Last election it was free trade. This time it’s jobs and the deficit. The economy is front and centre again among the candidates, the media and most voters and this hampers efforts to get the pro-lifers elected to Parliament
To counter this, pro-life election organizers across the country are loudly proclaiming the urgent need to vote pro-life.
The political arm of the pro-life movement has found that issues concerning the family often take a back seat with many Canadians who might otherwise vote pro-life.
Campaign Life Coalition strategists say that the pro-life vote is essential to get people who respect life into Parliament. They say this respect for the life of each individual is the foundation on which society is built and voting pro-life supersedes any other issue.
The Interim publishes the position of each federal candidate on the two major life issues – abortion and euthanasia.
According to Sue Hierlihy, CLC national lobbyist, one of the problems is “there are very few pro-life choices out there.” But the ones that are there can still count on substantial support.
“Politicians recognize that there is a pro-life vote,” she says. “They can choose to ignore it, but we’ve forced the abortion issue in so many elections that they know at some point someone is going to ask them how they stand.”
She suggests if there is no pro-life candidate, voters should consider refusing their ballot rather than spoiling it.
Herm Wills of Campaign Life Coalition Nova Scotia, is trying to convince supporters the pro-life issue is an economic matter. The children aborted 20 years ago are the ones who would have been entering universities and buying cars today, he says.
“If people can’t look at it from a Christian ethic they can see it from an economic angle. We have to convince people when they are voting pro-life they are voting economics.”
He adds that family issues are important to most Canadian voters after concern for the economy.
“They (voters) see families disintegrating and they don’t know why.”
John Hof of Campaign Life Coalition B.C. says he gets frustrated at what he calls the “pragmatic vote.” This happens when a voter chooses someone who might win rather than a candidate who is solidly pro-life.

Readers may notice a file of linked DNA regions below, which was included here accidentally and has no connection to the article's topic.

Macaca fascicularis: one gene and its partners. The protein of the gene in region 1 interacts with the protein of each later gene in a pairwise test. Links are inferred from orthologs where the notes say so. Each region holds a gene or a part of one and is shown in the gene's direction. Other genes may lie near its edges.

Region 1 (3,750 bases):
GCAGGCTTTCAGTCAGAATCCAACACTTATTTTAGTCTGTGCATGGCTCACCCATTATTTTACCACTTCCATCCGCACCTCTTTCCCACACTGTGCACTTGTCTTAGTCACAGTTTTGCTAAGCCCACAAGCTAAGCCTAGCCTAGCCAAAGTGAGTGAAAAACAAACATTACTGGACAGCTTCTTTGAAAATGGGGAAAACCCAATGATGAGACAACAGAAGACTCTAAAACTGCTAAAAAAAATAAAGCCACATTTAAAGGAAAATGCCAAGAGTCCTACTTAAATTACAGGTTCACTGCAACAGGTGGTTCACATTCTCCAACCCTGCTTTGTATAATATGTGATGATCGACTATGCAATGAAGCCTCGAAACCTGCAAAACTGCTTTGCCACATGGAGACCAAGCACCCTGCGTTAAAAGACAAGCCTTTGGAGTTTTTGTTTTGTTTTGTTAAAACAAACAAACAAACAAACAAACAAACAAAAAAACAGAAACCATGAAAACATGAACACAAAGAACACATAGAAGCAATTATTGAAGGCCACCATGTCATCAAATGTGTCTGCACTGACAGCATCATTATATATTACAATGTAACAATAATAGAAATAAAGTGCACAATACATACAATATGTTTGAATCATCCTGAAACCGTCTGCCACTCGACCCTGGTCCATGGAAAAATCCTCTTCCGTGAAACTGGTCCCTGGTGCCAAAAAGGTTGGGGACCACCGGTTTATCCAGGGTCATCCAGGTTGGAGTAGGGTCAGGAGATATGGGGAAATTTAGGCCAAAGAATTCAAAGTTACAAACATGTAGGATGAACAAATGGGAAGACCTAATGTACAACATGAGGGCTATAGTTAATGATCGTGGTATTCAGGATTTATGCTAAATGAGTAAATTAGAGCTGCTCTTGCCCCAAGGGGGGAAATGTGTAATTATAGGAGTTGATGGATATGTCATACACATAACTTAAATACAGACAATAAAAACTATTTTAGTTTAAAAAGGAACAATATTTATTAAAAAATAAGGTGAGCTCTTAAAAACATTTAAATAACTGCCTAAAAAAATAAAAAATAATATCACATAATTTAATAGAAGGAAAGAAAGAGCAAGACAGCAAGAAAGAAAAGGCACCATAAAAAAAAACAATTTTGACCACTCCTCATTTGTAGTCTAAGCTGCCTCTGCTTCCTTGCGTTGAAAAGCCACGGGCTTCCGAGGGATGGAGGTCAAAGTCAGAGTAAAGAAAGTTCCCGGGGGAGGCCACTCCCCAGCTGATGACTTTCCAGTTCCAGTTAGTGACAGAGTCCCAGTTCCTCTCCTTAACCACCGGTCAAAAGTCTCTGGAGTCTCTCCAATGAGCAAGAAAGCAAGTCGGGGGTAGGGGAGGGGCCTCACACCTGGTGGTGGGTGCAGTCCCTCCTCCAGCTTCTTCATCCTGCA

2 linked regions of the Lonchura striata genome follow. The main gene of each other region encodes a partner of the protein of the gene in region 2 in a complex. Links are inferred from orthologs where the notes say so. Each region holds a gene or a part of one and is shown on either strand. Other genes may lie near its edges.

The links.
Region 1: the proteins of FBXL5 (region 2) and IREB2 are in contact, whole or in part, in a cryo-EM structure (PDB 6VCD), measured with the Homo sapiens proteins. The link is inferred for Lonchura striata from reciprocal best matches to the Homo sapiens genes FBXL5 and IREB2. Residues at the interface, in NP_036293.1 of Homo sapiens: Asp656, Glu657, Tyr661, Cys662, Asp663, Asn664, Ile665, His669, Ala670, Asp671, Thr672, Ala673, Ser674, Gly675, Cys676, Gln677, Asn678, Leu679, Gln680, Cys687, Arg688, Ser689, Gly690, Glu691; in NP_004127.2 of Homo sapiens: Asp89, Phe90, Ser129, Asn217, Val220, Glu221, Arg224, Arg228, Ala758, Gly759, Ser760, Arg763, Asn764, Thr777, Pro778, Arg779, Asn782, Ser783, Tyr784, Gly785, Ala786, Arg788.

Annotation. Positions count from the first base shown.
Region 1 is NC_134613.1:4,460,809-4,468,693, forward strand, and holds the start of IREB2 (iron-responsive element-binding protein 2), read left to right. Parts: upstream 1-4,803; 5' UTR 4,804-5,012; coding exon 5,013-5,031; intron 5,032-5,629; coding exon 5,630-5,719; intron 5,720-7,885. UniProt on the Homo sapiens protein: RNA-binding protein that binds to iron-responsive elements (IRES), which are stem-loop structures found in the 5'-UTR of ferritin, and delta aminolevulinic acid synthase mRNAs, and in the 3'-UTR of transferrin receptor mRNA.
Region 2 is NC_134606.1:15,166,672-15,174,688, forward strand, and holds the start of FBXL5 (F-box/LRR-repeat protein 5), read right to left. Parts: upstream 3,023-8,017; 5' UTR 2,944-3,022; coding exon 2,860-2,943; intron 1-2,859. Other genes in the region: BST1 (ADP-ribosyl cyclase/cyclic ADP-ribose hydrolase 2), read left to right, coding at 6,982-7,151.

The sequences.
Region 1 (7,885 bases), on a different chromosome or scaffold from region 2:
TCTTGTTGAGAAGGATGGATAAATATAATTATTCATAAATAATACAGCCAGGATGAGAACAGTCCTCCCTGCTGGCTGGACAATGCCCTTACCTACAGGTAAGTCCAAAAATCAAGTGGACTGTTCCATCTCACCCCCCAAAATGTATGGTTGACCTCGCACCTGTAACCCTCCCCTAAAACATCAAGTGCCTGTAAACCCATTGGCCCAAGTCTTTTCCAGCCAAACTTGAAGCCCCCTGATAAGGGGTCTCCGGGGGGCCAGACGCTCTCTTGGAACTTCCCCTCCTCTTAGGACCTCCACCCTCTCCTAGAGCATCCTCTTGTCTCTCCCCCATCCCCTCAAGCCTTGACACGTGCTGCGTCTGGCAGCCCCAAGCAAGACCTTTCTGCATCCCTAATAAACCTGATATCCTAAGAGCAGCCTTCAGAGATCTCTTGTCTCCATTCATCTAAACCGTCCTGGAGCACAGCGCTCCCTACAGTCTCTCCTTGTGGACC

“The most important thing is to convince them to vote for the person, not the party,” he says. “You are answerable for your vote. Why waste your opportunity for a frivolous or pragmatic vote.”
Mary Ellen Douglas, president of Campaign Life Coalition Ontario, agrees that compromising on the pro-life issue when voting should never be tolerated.
“If you vote for the lesser of two evils all you end up with is evil,” she says from her Kingston office. “The main thing is, if there are no pro-life candidates don’t ever vote for a pro-abortion candidate.”
One problem the pro-life movement faces is Canadians often “vote the way their great-grandfather voted. There’s a tendency to for the old way,” she says. To combat this “we’re trying to get out the word. We’re making as much noise as possible.”
Rather than vote for a pro-abortion candidate if there are no pro-lifers, she countenances spoiling or refusing the ballot.
Fr. Alphonse de Valk, a veteran political organizer with the pro-life movement, and editor of Catholic Insight, says being pro-abortion disqualifies a candidate from public office. He says the first thing a voter should do is determine whether there is a pro-life candidate. Christian Heritage Party candidates can be assumed to be pro-life. He adds it’s not so easy for the other parties.
“Experience teaches that pro-life claims by members of a party officially pro-abortion should be discounted unless their stand is on public record,” he says.
Without a pro-life candidate, “be a spoiler” de Valk counsels. Return the ballot or vote against the incumbent.
“If there is no incumbent, vote against the candidate who is likely to be important and therefore dangerous,” he says. “Hold your nose while voting.”
In Quebec, Gilles Grondin faces the question of nationalism as well as the economy. The head of Campagne Quebec Vie says he would be “very surprised” if many candidates, including Bloc Quebecois leader Lucien Bouchard, declare themselves on the issue of abortion.
“They’ll do everything they can to avoid coming out on the issue,” he says. “Bouchard completely ignores the question.”
Grondin expects the BQ to score a major success in that province and says they will avoid going public on life issues so as not to antagonize potential supporters. “We have to keep trying,” he adds. The pro-life issue is an economic matter.